A good story is key to keeping your audience engaged throughout your 30-second slot and it’s one of the key steps to making a good commercial. Nowadays, the average television viewer has become desensitized to typical TV commercials, they’ll be able to see one coming from a mile away, so it’ll be important to keep your audience’s attention if you want to run a successful campaign.
One way to tackle this is by viewing this project as if you’re creating a short film, rather than a commercial. Human brains are designed to experience to process information and one way we can relay experiences is through stories. Picture once again some commercials that have impacted you personally, it’s more likely than not that there was a story told featuring the product rather than it being something akin to an infomercial – selling the product straight on.
Dannon’s commercial for their yoghurt can thank their “In Soviet Georgia…” TV ad for skyrocketing what was then dwindling sales numbers and keeping the company going for years to come. The 1977 ad was filmed like a documentary set in what is now the Republic of Georgia and illustrates a number of Georgian centenarians. As the Georgians engage in physical activities such as chopping wood, horseback riding and tilling the soil of their vineyard, a kindly voiceover informs the audience of a curious coincidence about the Georgian people – that their diet features a lot of yoghurt, and a lot of the population live past 100 years old.
When you’re selling a product, you need to showcase what makes yours stand out from the rest. That’s where the hook comes in, and it’s something that still needs to be showcased within effective TV commercials. A hook is essentially a catchy phrase or tagline that’s meant to entice customers into taking the next step – making a purchase.
KitKat’s “Have a break, have a Kitkat,” Burger King’s “Have it your way,” or even Audi’s German tagline “Vorsprung Durch Technik” are three notable examples of great hooks that people remember to this day. The latter’s tagline, which can be translated to “advantage through technology,” is so strong that it has remained in German even when their cars are being advertised in other countries outside the German-speaking region. But a hook is only as good as the product’s commercial, and the two need to go hand-in-hand to grab your audience’s attention.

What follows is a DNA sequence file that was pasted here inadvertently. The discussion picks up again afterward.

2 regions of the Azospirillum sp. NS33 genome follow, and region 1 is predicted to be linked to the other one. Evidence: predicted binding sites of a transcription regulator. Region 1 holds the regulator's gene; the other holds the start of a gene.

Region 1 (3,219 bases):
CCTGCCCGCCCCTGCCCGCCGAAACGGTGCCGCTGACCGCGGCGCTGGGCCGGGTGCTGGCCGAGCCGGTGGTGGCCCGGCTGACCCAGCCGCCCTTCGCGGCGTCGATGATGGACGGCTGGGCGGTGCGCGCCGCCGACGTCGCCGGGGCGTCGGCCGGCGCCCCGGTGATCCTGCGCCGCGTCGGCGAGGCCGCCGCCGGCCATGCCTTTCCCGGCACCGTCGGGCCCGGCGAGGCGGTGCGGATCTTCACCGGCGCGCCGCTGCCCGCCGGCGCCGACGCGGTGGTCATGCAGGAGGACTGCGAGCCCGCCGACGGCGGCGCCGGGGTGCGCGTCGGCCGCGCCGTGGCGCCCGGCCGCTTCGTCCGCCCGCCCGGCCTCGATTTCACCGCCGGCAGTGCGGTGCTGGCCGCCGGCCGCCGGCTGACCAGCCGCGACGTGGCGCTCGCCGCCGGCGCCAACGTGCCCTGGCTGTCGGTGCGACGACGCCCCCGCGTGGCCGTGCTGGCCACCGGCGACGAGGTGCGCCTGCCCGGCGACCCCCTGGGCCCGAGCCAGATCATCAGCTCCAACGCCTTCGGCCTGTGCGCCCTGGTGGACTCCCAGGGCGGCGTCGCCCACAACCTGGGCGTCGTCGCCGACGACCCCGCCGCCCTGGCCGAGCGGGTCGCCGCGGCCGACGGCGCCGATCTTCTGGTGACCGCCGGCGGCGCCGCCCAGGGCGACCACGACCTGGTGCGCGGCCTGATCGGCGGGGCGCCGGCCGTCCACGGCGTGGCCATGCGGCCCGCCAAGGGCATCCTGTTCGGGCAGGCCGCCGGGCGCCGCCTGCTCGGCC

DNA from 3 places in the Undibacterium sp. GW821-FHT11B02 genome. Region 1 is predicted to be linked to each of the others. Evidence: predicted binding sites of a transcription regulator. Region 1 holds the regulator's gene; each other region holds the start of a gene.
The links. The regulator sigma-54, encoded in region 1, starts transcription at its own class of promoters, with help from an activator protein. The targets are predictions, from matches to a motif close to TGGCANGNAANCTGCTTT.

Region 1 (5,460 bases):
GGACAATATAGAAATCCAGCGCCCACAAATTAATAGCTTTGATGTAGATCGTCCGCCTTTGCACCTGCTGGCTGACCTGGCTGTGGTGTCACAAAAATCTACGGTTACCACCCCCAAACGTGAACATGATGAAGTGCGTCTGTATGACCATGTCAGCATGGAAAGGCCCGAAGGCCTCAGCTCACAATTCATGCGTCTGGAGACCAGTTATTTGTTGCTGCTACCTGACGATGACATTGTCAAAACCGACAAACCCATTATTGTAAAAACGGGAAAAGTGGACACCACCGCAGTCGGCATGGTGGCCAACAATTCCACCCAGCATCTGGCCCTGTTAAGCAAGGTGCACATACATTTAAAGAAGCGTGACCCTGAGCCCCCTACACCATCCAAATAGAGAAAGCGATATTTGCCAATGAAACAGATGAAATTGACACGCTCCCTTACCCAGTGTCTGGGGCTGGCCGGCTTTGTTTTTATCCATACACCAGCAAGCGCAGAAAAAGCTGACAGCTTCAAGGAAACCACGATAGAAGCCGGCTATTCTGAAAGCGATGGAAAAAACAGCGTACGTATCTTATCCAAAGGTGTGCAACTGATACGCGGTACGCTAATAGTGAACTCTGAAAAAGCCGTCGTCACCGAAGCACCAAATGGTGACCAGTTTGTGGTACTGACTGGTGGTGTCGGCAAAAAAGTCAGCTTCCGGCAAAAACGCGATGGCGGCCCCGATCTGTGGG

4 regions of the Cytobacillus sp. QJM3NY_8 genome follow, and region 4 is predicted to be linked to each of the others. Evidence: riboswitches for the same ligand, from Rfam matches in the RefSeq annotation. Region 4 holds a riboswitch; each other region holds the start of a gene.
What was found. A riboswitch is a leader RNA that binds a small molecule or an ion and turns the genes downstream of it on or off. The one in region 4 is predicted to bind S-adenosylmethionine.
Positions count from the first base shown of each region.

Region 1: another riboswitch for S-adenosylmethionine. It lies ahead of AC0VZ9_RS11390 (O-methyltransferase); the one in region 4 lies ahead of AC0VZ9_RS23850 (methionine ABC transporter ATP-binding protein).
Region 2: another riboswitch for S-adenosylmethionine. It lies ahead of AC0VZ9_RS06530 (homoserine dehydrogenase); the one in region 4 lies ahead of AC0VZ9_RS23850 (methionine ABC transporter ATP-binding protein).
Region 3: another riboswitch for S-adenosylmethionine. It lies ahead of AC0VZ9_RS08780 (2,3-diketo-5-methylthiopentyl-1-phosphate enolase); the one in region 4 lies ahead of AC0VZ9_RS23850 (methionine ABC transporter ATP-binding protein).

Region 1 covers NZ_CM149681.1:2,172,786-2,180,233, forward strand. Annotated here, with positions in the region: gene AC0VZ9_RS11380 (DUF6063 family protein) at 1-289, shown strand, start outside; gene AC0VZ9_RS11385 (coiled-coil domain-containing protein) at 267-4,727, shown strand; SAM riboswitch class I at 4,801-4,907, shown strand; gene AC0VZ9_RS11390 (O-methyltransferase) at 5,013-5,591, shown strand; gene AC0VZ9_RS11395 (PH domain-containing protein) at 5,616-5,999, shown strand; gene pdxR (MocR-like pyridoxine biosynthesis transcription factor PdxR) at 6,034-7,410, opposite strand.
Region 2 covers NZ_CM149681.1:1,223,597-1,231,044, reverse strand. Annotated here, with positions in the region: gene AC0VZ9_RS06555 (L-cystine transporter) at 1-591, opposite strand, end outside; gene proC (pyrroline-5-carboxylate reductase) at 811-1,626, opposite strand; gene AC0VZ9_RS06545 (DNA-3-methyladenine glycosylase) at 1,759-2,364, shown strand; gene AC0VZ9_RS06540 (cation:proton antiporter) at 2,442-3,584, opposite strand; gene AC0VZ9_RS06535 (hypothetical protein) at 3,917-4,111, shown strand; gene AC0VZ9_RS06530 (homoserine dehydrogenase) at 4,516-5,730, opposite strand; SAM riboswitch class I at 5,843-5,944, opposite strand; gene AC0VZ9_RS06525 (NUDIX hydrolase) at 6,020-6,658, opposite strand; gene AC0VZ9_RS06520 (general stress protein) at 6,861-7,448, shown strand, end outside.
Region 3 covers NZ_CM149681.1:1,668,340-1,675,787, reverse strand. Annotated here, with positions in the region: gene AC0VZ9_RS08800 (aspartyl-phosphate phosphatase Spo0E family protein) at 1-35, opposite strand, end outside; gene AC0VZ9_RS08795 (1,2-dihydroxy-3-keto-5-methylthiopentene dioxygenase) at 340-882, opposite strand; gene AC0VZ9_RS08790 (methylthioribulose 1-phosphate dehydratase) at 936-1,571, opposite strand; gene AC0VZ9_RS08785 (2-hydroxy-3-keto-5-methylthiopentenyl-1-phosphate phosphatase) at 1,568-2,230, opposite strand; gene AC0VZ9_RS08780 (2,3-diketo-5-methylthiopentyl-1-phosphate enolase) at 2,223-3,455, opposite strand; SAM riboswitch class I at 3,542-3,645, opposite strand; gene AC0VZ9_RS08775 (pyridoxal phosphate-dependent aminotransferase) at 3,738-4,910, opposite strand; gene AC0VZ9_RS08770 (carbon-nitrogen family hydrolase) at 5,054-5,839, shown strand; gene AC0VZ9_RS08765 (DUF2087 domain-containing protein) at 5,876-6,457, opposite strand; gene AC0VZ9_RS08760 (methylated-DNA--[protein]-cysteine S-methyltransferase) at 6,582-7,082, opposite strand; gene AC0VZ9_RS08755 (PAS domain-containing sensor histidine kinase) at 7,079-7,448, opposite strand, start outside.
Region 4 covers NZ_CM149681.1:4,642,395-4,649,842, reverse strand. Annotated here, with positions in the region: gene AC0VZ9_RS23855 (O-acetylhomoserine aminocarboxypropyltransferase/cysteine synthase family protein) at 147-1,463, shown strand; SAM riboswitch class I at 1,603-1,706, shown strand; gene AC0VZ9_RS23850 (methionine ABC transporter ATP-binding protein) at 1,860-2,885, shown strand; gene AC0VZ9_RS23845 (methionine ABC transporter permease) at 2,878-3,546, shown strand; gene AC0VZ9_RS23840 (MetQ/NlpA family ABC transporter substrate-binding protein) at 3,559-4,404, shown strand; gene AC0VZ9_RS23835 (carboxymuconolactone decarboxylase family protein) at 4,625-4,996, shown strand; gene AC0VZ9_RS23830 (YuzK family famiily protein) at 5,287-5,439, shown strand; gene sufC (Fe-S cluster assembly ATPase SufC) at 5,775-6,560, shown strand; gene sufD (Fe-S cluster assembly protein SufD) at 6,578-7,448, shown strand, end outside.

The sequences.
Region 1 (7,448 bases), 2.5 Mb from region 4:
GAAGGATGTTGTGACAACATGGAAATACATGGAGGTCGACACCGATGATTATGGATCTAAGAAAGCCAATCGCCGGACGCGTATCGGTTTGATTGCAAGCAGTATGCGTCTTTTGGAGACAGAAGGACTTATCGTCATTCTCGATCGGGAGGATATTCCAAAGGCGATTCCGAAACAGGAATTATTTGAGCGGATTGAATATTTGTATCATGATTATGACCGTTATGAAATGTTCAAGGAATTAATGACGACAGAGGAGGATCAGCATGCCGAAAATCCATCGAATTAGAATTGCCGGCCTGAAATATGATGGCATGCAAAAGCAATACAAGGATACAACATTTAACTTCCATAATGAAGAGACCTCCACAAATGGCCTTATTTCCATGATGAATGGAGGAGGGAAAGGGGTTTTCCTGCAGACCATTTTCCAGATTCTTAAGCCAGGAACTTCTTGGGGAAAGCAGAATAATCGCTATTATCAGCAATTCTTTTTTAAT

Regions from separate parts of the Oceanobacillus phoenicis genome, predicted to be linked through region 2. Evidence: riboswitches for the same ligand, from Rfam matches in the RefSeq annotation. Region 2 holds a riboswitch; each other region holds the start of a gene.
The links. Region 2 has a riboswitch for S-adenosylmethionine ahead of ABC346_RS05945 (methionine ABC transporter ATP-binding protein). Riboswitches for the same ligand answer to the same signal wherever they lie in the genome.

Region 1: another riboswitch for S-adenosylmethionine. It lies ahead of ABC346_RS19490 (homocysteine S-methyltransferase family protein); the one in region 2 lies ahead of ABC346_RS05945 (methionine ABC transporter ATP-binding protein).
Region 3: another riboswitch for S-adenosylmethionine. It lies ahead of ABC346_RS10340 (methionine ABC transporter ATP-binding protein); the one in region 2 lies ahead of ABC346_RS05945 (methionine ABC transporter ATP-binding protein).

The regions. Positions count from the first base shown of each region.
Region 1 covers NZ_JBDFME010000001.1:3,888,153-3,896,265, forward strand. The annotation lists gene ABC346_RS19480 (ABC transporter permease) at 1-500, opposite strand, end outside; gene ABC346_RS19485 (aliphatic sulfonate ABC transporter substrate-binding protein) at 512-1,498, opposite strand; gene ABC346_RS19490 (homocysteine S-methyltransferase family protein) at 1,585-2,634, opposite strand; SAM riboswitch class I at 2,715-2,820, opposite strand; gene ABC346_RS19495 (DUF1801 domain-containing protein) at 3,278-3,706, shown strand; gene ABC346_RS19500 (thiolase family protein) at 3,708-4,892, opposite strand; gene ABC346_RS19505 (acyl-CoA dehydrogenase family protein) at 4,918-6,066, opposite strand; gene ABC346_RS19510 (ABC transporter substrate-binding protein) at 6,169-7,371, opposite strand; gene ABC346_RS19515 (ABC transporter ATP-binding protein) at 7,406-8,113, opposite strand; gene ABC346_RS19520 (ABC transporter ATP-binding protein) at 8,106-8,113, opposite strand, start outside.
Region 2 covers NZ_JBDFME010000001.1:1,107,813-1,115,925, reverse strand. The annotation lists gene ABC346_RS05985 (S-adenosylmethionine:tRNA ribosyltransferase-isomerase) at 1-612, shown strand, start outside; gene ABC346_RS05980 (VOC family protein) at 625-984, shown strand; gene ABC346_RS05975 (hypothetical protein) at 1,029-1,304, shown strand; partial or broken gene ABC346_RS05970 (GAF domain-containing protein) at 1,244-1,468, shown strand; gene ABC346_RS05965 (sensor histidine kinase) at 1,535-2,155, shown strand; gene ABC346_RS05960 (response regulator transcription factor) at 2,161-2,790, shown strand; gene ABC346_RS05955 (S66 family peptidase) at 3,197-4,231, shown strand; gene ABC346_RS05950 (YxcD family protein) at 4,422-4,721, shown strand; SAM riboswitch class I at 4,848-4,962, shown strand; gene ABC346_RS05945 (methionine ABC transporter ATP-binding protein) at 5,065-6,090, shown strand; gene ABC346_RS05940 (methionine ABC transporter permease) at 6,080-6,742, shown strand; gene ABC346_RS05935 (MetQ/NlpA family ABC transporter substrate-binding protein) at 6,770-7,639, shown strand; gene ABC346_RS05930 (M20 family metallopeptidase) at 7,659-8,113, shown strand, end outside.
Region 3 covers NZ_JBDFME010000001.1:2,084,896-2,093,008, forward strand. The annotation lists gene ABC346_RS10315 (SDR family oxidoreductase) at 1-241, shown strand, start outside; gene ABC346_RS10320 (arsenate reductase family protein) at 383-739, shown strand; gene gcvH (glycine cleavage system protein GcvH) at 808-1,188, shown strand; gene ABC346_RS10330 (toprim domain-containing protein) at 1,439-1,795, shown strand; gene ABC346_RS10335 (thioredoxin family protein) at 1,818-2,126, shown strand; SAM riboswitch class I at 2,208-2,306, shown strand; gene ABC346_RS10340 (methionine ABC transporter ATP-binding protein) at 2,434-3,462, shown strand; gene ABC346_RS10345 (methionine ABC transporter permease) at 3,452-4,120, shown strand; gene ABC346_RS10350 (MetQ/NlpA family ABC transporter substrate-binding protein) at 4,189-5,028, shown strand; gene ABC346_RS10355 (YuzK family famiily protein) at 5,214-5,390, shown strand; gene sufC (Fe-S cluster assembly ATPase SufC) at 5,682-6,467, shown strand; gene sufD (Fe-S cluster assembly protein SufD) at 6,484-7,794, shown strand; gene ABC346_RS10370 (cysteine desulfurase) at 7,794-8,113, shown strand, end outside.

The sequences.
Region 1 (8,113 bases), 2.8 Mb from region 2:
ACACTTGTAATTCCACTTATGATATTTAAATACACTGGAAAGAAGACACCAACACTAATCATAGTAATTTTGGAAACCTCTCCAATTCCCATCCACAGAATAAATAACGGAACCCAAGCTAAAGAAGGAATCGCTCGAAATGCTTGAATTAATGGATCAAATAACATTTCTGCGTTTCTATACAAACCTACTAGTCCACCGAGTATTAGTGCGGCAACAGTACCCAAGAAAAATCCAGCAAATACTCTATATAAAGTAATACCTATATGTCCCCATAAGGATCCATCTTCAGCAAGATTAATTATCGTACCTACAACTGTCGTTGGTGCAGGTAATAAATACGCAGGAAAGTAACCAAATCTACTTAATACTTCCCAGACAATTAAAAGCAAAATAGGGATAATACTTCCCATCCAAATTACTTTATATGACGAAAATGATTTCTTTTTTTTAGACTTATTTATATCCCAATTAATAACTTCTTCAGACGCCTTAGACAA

Not every company will be as lucky as Arab Dairy, the Egyptian company that is the manufacturer of the infamous Panda Cheese. If you’re unfamiliar, the company launched a series of TV commercials that featured a very angry panda which would cause chaos when anyone would decline it to the tune of Buddy Holly. “Never say no to Panda,” read the translated tagline, either as the panda continues to stare the naysayer down post its tantrum, or as it continues on its rampage.
Although it was nearly immediately pulled off Egyptian airwaves (and resulted in the unfortunate firing of the company’s whole marketing team by its CEO), its absurdity was what helped it become a viral sensation on YouTube and that specific tagline has even become a meme.
One of the most vital steps to create a TV commercial is its call to action. Your commercial may be one of the best out there, but it won’t be considered successful if the audience has no idea what to do with the information that they’ve been provided. In advertising, an ad with call to actions that feature offers are called “Direct Response TV” or DRTV ads. While emotive commercials with a call to action at the end are known in the industry as “Brand Response TV” or BRTV ads.
A commercial without a call to action is one that’s lost unless you are a well-established brand, so you’ll need to decide what the campaign’s call to action is even before drafting the commercial itself. What do you want your ad’s viewers to do at the end of the commercial?
This question is vital to generating leads from your commercials so you’ll need to know exactly what the call to action is before you get started on making your TV commercial. A call to action can simply be a phone number you’d like your audience to call or a website that you’d like them to visit. If your business is in commerce, you can use your call to action to entice your commercial’s audience into coming to your store. Writing an effective call to action is key here. A lot of the time, the best call to action is one that’s subtle yet creates a sense of urgency, like “Grab this limited edition item at our stores before it’s too late!”
Or how about growing your community? Airbnb’s “Strangers” commercial wasn’t trying to sell to holiday-goers, but to potential hosts and to grow their hosting community. The commercial told a story of a family of three yeti-like creatures that visits a holiday home, which, upon first glance, it may seem daunting, but the commercial proved otherwise as it went along. These “strangers” enjoyed their time at the home – watching movies cuddled up on the couch and going on a recommended hiking trip – and treated the space as if it was their own by cooking, cleaning, and even tidying up before they left to reveal that the yetis were just a normal human family.
Airbnb hits its audience with the tagline “Strangers aren’t that strange,” before revealing their call to action: “Try hosting”. The company’s tactic of not just tugging at the heartstrings, but also attempting to dispel negativity surrounding becoming an Airbnb host which seems to succeed as the platform still sees over 10,000 new hosts joining the platform each month this year.
With the above key ingredients on how to make a good commercial, you’re ready to learn the steps necessary to create effective TV commercials. It’s important to recognise the value of each step in the process, so that they may not be glossed over in the name of speed. In this section, the steps you need to take to create an effective TV commercial will be broken down into bite-sized chunks that are both easy to understand and easy to follow.